You can't talk about headphones without mentioning the name Sennheiser. The company earns more total recommendations for its headphones than any other, with choices ranging from the budget-priced Sennheiser PX 100-II (Est. $60) to the ultra-luxurious Sennheiser HD 800 (Est. $1,500) . Among Sennheiser headphones, however, none earns more thumbs up from reviewers than the Sennheiser Momentum (Est. $300) . These closed-back, over-the-ear headphones are designed specifically to be used with mobile devices, while still delivering the top-notch audio performance that Sennheiser is famous for.
While not every reviewer considers the Sennheiser Momentum to be the best headphones on the market, virtually all of them agree that it's a contender for that title. Professional testers consistently describe the sound quality as excellent: rich and generally well-balanced, with a hint of extra punch on the bass. Reviewers are also impressed with the Momentum's luxurious design, featuring leather lining on the ear pads and a sturdy metal headband. Most reviewers describe the headphones as comfortable, but some -- both professionals and users -- say the ear cups are too small.
If you want what audiophiles call "reference" audio quality, the open-air Sennheiser HD 650 (Est. $500) gets excellent reviews. These are big headphones, certainly better for listening at home than for portable use. CNET says the full-size Sennheiser headphones provide a "sweetness … that flatters all sorts of music," though performance tends to be laid-back rather than front row. In his review for PCMag.com, Mike Kobrin writes, "These very comfortable cans are the best I've ever heard, bar none, and I use them extensively in both of my professional lives: as a musician and an audio reviewer." If you're looking for open hi-fi headphones, the Sennheiser HD 650 headphones are worth a look.
Bowers & Wilkins headphones also get excellent reviews from critics: the Bowers & Wilkins P7 (Est. $400) and the Bowers & Wilkins P5 (Est. $300) . The P5 is an on-ears model, while the P7 is a larger, over-the-ears style. Both headphones have a closed-back design, which helps isolate sound, though they won't block sound as completely as headphones with active noise cancellation. Both are also luxuriously built, with padded leather lining on the headband and ear pads and metal hinges that allow them to fold flat for storage.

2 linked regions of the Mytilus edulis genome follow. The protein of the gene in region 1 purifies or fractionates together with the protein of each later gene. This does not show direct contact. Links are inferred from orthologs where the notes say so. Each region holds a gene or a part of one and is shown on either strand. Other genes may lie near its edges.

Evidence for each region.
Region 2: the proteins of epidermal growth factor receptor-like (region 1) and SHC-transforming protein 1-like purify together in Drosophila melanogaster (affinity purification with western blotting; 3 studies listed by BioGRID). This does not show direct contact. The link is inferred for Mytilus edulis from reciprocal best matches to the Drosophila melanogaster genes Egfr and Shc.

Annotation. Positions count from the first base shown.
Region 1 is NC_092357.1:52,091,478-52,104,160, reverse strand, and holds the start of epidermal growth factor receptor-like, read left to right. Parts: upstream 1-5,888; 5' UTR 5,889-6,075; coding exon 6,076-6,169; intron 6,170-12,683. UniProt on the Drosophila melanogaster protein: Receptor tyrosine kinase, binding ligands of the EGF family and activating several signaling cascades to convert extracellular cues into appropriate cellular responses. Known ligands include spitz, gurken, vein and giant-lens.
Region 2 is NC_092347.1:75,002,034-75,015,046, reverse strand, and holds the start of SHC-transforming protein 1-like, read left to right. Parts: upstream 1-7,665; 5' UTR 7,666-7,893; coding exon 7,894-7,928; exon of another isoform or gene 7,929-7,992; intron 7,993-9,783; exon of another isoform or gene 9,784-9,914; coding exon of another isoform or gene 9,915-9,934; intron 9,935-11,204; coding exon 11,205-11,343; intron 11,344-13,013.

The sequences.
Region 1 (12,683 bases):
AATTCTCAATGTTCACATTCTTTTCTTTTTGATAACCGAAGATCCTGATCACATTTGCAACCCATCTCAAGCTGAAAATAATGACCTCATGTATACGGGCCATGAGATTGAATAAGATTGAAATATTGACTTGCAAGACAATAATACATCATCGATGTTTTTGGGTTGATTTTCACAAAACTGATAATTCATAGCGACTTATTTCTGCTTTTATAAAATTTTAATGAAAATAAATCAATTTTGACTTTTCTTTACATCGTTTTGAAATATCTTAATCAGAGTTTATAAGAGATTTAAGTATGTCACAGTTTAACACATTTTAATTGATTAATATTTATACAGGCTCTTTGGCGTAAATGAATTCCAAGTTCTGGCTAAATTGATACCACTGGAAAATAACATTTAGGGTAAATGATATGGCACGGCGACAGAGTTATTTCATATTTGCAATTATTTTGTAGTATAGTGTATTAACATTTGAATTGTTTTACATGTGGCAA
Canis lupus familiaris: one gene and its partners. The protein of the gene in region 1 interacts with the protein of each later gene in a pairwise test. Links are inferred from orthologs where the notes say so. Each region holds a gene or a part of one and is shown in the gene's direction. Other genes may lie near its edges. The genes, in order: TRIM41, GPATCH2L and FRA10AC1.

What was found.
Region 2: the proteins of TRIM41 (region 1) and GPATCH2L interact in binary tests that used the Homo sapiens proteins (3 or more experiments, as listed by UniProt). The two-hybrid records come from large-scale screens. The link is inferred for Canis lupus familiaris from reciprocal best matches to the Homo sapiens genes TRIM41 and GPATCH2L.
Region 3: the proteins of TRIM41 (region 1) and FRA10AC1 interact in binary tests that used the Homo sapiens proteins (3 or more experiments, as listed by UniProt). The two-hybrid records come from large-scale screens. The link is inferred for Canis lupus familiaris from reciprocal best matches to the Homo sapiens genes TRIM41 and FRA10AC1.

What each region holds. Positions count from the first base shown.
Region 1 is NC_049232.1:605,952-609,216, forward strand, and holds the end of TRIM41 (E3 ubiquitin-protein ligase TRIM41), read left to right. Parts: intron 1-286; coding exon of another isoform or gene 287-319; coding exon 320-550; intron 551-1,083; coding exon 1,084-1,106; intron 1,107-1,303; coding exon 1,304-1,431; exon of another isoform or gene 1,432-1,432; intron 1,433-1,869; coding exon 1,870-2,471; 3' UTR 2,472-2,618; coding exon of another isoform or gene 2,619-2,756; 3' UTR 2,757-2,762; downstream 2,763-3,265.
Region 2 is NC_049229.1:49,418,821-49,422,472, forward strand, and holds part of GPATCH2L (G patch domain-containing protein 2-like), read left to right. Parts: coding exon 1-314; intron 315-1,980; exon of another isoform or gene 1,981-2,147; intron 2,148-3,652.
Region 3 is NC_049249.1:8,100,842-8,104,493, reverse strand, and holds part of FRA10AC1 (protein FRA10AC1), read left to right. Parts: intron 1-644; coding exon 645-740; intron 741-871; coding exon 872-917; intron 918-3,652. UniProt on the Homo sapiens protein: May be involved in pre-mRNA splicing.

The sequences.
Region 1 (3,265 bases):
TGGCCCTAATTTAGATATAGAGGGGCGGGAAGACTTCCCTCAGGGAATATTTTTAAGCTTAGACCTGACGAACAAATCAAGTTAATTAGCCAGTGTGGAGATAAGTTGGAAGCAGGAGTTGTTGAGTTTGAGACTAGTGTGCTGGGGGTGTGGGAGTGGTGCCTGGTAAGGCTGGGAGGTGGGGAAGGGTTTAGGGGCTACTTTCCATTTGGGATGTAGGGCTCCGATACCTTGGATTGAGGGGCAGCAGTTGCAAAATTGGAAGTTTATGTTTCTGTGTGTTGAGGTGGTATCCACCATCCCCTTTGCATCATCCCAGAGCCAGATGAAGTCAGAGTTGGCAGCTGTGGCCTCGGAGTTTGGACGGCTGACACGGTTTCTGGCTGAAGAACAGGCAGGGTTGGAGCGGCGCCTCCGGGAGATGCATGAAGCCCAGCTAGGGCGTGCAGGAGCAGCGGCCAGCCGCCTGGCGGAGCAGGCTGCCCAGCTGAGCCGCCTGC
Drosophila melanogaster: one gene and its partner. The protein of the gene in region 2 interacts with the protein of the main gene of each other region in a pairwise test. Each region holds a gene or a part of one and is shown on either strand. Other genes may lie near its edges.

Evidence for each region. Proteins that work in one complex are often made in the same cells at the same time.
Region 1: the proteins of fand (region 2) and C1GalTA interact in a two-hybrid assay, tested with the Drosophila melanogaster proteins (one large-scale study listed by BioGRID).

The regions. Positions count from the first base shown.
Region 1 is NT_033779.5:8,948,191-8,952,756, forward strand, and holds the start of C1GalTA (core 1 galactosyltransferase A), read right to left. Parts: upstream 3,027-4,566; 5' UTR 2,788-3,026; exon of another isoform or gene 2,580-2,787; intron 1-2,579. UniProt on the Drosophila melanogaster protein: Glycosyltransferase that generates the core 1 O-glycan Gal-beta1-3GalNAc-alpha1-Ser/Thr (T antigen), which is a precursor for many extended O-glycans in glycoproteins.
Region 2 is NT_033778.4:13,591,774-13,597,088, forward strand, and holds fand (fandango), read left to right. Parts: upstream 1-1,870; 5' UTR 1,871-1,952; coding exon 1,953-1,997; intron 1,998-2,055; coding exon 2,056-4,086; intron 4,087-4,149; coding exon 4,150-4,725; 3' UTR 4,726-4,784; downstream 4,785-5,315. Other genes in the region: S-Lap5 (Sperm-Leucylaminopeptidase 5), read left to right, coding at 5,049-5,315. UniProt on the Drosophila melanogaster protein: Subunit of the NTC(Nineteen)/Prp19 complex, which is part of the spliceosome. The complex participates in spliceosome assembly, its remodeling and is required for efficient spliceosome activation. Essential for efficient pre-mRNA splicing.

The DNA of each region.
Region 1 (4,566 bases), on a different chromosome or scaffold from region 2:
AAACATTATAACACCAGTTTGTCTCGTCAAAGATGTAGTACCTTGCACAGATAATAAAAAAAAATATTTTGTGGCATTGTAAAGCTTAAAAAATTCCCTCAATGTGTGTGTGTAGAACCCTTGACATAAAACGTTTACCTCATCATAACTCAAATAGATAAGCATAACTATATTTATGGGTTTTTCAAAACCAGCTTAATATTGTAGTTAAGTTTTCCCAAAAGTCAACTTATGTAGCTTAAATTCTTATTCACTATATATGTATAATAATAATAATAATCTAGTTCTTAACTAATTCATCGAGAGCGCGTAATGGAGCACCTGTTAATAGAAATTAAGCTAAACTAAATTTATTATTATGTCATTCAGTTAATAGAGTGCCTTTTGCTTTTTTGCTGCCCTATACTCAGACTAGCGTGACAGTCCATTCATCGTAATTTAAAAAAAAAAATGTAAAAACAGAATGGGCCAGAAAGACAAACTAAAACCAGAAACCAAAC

In professional tests, the P5 and the P7 headphones earn very good scores for sound quality. However, in direct comparisons between the two, the P7 tends to come out on top. Geoff Morrison of TheWirecutter.com says the P7 sounds every bit as good as the Sennheiser Momentum, but in a slightly different way: "The P7s sound a little more open and spacious, while the Momentums have a little more bass." Most reviews also describe these Bowers & Wilkins headphones as extremely comfortable; although they're on the heavy side, most users don't find them at all fatiguing to wear for long periods. Their main drawback is their $400 price tag. Some professional testers think their superb build and sound quality make them well worth it, but others argue that other headphones, such as the Sennheiser, provide equally good sound for less.
Many reviewers are also enthusiastic about the performance of the Bowers & Wilkins (also known as B&W) P5. Joe Brown of Wired raves, "We suggest you skip meals for a couple of weeks and divert the money you would've spent eating on a pair of Bowers & Wilkins P5s." However, we saw more quibbles with both sound level and comfort than we did for the P7. Several reviews say the P5's leather ear pads, which rest directly against the ears, can become uncomfortably hot. Moreover, several reviewers at Head-Fi.org, an audiophile website, say the sound of these B&W headphones isn't good enough to justify their $300 price tag.
For users who prefer the sound of open-backed headphones, we found the best reviews for the Grado SR80i (Est. $100) . Audio authorities call these lightweight, on-ear Grado headphones one of the best bargains in high-performance headphones on the market. While their retro styling might not appeal to everyone, most reviewers say the headphones are very comfortable to wear. They also get excellent ratings for sound quality, easily matching or even trumping the Sennheiser and B&W headphones in professional tests. Their main drawback is that their open design will not spare others from hearing much of what you hear. As a result, many reviewers deem them a poor choice for use in public.